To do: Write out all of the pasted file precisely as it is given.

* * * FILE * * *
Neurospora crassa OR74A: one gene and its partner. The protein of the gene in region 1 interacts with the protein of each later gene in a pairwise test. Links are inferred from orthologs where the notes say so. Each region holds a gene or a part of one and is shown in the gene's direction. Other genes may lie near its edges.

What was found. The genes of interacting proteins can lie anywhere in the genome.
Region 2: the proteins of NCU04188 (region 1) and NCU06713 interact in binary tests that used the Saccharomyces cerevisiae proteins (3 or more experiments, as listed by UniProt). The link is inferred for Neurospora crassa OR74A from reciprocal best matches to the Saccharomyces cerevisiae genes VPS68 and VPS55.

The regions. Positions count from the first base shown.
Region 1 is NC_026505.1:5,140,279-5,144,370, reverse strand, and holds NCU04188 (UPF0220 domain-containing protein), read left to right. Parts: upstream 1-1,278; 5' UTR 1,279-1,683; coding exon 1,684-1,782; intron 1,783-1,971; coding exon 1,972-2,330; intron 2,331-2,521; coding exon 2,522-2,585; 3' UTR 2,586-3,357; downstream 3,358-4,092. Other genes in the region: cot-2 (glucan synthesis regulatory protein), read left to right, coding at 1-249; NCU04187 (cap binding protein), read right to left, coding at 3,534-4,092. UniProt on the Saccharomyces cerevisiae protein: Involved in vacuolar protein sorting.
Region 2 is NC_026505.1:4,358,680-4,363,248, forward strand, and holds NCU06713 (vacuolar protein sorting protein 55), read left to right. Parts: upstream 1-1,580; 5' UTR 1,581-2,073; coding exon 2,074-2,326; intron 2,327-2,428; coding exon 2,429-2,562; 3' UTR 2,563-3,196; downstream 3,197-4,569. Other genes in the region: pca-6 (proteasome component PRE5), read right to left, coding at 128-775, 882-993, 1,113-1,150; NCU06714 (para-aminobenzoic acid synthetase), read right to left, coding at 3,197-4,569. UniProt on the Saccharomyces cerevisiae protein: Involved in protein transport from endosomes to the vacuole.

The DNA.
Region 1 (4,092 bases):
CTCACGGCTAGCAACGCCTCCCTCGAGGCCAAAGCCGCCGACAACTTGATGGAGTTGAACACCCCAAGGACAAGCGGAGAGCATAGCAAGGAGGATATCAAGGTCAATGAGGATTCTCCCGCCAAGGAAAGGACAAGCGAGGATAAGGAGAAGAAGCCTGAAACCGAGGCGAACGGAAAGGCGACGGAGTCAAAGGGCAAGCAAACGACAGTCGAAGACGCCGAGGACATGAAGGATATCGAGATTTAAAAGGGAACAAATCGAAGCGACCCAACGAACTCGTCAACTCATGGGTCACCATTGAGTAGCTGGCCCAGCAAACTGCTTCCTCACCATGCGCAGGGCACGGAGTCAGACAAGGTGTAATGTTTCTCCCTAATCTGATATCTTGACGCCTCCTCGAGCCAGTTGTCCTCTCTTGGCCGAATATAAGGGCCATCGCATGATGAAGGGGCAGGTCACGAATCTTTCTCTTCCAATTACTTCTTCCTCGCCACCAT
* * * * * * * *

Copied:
Neurospora crassa OR74A: one gene and its partner. The protein of the gene in region 1 interacts with the protein of each later gene in a pairwise test. Links are inferred from orthologs where the notes say so. Each region holds a gene or a part of one and is shown in the gene's direction. Other genes may lie near its edges.

What was found. The genes of interacting proteins can lie anywhere in the genome.
Region 2: the proteins of NCU04188 (region 1) and NCU06713 interact in binary tests that used the Saccharomyces cerevisiae proteins (3 or more experiments, as listed by UniProt). The link is inferred for Neurospora crassa OR74A from reciprocal best matches to the Saccharomyces cerevisiae genes VPS68 and VPS55.

The regions. Positions count from the first base shown.
Region 1 is NC_026505.1:5,140,279-5,144,370, reverse strand, and holds NCU04188 (UPF0220 domain-containing protein), read left to right. Parts: upstream 1-1,278; 5' UTR 1,279-1,683; coding exon 1,684-1,782; intron 1,783-1,971; coding exon 1,972-2,330; intron 2,331-2,521; coding exon 2,522-2,585; 3' UTR 2,586-3,357; downstream 3,358-4,092. Other genes in the region: cot-2 (glucan synthesis regulatory protein), read left to right, coding at 1-249; NCU04187 (cap binding protein), read right to left, coding at 3,534-4,092. UniProt on the Saccharomyces cerevisiae protein: Involved in vacuolar protein sorting.
Region 2 is NC_026505.1:4,358,680-4,363,248, forward strand, and holds NCU06713 (vacuolar protein sorting protein 55), read left to right. Parts: upstream 1-1,580; 5' UTR 1,581-2,073; coding exon 2,074-2,326; intron 2,327-2,428; coding exon 2,429-2,562; 3' UTR 2,563-3,196; downstream 3,197-4,569. Other genes in the region: pca-6 (proteasome component PRE5), read right to left, coding at 128-775, 882-993, 1,113-1,150; NCU06714 (para-aminobenzoic acid synthetase), read right to left, coding at 3,197-4,569. UniProt on the Saccharomyces cerevisiae protein: Involved in protein transport from endosomes to the vacuole.

The DNA.
Region 1 (4,092 bases):
CTCACGGCTAGCAACGCCTCCCTCGAGGCCAAAGCCGCCGACAACTTGATGGAGTTGAACACCCCAAGGACAAGCGGAGAGCATAGCAAGGAGGATATCAAGGTCAATGAGGATTCTCCCGCCAAGGAAAGGACAAGCGAGGATAAGGAGAAGAAGCCTGAAACCGAGGCGAACGGAAAGGCGACGGAGTCAAAGGGCAAGCAAACGACAGTCGAAGACGCCGAGGACATGAAGGATATCGAGATTTAAAAGGGAACAAATCGAAGCGACCCAACGAACTCGTCAACTCATGGGTCACCATTGAGTAGCTGGCCCAGCAAACTGCTTCCTCACCATGCGCAGGGCACGGAGTCAGACAAGGTGTAATGTTTCTCCCTAATCTGATATCTTGACGCCTCCTCGAGCCAGTTGTCCTCTCTTGGCCGAATATAAGGGCCATCGCATGATGAAGGGGCAGGTCACGAATCTTTCTCTTCCAATTACTTCTTCCTCGCCACCAT